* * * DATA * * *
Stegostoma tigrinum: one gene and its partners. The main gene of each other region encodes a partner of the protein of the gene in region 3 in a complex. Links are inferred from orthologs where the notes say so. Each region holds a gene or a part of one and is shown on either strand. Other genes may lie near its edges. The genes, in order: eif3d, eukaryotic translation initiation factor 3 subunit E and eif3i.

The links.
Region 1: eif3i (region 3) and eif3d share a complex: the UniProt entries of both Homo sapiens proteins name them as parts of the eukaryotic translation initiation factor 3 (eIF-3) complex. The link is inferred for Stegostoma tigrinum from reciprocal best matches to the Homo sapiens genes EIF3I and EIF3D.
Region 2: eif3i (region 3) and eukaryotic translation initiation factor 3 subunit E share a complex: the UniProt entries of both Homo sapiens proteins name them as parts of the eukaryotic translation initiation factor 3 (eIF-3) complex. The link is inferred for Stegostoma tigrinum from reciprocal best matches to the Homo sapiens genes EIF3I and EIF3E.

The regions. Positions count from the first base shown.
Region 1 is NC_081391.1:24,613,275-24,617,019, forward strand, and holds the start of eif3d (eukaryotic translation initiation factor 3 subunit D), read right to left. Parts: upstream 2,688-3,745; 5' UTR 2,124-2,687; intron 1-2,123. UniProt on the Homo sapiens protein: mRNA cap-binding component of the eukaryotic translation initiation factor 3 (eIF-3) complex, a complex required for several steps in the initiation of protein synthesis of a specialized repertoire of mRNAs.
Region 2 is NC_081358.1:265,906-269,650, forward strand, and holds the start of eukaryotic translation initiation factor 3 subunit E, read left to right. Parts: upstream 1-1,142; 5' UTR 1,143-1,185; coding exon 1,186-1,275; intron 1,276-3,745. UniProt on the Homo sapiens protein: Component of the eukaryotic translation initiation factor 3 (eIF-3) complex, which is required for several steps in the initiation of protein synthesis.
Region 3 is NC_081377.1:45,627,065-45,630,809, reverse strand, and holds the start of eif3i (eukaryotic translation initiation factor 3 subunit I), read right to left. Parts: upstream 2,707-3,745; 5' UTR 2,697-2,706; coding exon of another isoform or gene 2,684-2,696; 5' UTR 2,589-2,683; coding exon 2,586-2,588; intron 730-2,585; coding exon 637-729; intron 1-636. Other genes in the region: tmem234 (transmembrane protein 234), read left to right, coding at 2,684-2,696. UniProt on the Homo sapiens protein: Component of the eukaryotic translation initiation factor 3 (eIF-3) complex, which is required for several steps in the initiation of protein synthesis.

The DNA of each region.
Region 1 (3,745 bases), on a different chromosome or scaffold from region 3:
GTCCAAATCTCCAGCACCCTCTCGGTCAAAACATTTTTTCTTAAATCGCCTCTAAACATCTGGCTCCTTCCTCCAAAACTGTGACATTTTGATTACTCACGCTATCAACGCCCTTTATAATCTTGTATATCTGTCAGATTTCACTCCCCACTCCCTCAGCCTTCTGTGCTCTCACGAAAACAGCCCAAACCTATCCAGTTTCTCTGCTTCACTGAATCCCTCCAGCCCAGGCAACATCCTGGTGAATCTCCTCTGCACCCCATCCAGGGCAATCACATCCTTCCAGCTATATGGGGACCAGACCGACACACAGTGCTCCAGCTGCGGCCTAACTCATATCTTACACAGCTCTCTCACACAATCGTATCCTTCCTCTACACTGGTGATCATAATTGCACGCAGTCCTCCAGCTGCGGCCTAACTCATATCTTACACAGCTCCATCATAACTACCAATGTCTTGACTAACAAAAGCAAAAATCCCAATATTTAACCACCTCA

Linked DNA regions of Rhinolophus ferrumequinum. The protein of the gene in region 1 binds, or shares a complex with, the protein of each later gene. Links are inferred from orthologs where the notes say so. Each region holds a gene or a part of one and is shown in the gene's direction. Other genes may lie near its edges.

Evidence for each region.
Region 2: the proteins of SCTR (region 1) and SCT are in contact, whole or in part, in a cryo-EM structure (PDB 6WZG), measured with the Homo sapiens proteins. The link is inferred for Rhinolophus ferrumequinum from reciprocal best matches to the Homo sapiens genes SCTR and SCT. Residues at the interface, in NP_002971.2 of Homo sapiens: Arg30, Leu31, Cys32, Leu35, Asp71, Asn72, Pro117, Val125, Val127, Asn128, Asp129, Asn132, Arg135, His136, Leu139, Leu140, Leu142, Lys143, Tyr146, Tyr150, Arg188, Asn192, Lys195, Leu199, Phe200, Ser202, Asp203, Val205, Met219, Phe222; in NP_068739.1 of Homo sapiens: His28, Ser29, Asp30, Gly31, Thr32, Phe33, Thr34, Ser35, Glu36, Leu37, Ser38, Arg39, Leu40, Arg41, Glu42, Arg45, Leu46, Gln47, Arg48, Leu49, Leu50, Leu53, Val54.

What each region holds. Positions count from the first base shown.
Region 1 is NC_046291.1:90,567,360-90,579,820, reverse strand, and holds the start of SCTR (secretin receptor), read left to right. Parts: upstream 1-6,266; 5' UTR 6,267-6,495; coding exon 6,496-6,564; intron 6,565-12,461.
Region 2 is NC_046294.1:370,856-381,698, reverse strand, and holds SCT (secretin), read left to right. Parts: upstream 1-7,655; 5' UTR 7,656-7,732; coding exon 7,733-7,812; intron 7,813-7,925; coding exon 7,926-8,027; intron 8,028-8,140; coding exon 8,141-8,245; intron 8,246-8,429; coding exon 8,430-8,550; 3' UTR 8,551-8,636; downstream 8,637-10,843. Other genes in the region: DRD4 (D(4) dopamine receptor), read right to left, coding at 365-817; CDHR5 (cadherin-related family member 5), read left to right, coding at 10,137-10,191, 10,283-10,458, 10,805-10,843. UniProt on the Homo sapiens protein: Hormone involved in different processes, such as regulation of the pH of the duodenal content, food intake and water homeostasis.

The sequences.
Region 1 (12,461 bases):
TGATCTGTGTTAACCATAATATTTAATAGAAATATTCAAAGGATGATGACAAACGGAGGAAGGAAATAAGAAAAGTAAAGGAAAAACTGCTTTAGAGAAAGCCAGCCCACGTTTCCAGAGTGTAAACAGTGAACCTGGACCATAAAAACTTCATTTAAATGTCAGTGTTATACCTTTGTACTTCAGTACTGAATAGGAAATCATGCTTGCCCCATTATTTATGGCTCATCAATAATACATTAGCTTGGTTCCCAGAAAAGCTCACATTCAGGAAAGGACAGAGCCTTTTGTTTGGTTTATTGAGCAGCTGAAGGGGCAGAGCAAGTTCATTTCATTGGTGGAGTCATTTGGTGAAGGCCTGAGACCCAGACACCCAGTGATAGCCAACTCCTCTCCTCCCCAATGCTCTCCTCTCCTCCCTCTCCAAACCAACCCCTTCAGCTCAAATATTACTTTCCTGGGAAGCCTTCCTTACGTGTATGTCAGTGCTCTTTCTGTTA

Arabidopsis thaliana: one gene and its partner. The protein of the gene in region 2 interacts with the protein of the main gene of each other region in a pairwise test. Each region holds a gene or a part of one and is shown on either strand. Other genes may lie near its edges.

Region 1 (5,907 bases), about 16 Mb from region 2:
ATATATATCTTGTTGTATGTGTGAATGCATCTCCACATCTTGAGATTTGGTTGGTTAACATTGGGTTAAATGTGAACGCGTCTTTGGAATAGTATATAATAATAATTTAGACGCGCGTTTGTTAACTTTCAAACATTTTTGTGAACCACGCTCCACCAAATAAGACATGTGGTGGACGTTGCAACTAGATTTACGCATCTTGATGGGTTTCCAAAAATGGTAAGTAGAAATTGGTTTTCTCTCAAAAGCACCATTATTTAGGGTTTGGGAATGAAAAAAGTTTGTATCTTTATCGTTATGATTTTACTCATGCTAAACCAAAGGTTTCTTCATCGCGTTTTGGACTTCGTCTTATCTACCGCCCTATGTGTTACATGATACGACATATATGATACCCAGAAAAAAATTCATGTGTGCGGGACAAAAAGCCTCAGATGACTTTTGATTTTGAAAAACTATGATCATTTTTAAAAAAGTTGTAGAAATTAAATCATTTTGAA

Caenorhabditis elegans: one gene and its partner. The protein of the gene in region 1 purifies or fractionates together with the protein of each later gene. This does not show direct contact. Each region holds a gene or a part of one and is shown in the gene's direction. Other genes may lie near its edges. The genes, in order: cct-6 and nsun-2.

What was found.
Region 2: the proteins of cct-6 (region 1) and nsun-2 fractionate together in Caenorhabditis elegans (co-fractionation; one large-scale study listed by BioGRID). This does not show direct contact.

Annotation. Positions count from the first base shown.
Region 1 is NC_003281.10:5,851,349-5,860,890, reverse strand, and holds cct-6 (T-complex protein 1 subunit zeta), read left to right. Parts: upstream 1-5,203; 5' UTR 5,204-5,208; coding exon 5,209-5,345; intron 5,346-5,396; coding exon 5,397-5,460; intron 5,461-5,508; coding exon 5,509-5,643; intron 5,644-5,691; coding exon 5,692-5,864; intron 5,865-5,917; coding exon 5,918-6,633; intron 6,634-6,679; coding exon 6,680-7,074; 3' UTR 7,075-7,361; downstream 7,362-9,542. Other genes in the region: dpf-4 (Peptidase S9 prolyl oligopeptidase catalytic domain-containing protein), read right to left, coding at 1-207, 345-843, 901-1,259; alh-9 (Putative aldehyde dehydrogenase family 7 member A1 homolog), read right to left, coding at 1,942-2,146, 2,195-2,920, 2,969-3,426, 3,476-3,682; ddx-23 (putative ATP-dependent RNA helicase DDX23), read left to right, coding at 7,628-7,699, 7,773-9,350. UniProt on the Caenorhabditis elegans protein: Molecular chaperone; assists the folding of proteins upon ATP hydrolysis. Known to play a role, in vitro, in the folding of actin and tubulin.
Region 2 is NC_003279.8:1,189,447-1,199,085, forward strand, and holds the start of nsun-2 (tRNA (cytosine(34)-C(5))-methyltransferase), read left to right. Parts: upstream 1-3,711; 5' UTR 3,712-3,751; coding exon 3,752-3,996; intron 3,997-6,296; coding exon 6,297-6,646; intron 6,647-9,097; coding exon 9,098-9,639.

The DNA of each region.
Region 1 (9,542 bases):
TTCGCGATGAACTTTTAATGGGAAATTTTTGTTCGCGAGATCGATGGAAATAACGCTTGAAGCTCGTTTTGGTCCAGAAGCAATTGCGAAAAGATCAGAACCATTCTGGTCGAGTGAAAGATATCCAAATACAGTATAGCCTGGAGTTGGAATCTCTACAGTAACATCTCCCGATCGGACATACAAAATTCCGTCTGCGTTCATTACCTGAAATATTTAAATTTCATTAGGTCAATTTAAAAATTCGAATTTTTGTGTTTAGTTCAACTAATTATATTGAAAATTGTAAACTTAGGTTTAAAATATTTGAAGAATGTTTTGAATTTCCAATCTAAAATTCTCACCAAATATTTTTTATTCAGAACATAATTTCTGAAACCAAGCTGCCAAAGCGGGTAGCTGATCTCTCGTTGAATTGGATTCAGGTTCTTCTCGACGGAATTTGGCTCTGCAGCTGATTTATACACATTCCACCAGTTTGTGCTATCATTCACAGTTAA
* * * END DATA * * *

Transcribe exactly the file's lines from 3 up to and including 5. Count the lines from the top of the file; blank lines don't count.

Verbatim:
Region 1: eif3i (region 3) and eif3d share a complex: the UniProt entries of both Homo sapiens proteins name them as parts of the eukaryotic translation initiation factor 3 (eIF-3) complex. The link is inferred for Stegostoma tigrinum from reciprocal best matches to the Homo sapiens genes EIF3I and EIF3D.
Region 2: eif3i (region 3) and eukaryotic translation initiation factor 3 subunit E share a complex: the UniProt entries of both Homo sapiens proteins name them as parts of the eukaryotic translation initiation factor 3 (eIF-3) complex. The link is inferred for Stegostoma tigrinum from reciprocal best matches to the Homo sapiens genes EIF3I and EIF3E.

The regions. Positions count from the first base shown.